Advertisement
YOU ARE HERE: LAT HomeCollectionsPipelines

California and the West

Break in Pipeline Spills 8,400 Gallons of Oil

Leak: Earthen dam is erected across irrigation ditch to keep crude from reaching Santa Clara River.

January 25, 1998|SCOTT STEEPLETON | SPECIAL TO THE TIMES

FILLMORE — A break in a decades-old pipe spewed crude oil into an irrigation system south of town Saturday morning, but emergency crews stopped the gooey flow before it reached the Santa Clara River.

The dark oil lay in thick pools at the bottom of ditches alongside orange groves in the Bardsdale area 1 1/2 miles south of Fillmore, flowing as deep as two feet at some points.

Authorities feared that wildlife would wander into the muck, but state Department of Fish and Game officials reported no serious environmental damage as of Saturday afternoon.

The leak occurred in an underground pipe belonging to Torch Operating Co. It sent an estimated 8,400 gallons of crude through a metal drainage pipe near Santa Paula Street. The oil then spread to underground irrigation systems, said Ventura County Fire Department spokesman Joe Luna.

Torch maintenance planner Mike Cerino said the leak occurred about 2 a.m. Saturday but was not discovered until 8:52 a.m. by an oil field worker making his normal rounds.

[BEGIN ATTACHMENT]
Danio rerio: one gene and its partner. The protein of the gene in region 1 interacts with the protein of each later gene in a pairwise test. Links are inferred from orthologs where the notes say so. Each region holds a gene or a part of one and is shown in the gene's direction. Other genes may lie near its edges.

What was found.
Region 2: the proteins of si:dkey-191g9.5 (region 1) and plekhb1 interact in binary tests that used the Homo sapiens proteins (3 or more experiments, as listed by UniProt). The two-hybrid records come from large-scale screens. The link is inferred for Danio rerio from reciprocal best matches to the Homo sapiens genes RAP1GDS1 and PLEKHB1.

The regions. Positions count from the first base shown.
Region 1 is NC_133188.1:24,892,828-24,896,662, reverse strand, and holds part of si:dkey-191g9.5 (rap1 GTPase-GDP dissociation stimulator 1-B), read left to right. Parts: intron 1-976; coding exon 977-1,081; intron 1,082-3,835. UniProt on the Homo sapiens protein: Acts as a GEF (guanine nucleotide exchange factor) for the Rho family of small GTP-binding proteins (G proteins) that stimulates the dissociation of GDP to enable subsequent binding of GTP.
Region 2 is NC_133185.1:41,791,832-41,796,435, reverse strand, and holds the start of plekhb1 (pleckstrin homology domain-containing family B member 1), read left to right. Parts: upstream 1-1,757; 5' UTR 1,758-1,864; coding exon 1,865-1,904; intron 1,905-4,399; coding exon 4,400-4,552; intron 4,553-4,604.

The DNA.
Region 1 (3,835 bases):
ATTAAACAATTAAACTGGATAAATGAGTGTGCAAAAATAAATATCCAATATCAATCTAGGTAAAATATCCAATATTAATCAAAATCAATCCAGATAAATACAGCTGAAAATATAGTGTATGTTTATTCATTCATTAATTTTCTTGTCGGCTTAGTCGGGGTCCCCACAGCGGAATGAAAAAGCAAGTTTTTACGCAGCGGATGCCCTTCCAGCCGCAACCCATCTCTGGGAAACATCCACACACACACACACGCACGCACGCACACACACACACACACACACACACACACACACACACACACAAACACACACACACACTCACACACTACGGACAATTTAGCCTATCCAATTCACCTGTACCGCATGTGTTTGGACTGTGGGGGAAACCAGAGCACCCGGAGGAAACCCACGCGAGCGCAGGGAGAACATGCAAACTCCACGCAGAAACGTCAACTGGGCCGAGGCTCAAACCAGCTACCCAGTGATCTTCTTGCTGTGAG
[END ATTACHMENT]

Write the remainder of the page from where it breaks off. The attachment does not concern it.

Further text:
Because the leak in the 4-inch pipeline went undetected so long, it could have released up to 23,500 gallons into the soil, Cerino said.

The oil flowed through the underground pipes and up into the ditches for a mile before being contained by an earthen dam erected across a ditch alongside San Cayetano Street south of Los Angeles Avenue.

The pipeline is used to carry crude oil from four wells near Bardsdale to a holding facility a mile north. As soon as the oil field operator noticed the leak, the wells and the pipeline were shut down, Cerino said.

It then took workers about an hour to find the quarter-size leak.

"I got here about 9:30 this morning and just started digging," said Joe Ortiz, a backhoe operator with M.G. Taylor Equipment. The oil "just kept coming up everywhere," he said. Nothing seemed out of the ordinary early Saturday, residents of the area said.

"It always smells like oil up here," said 31-year-old Dray Banks, who lives one door west of where the break occurred.

Advertisement
Los Angeles Times Articles
|
|
|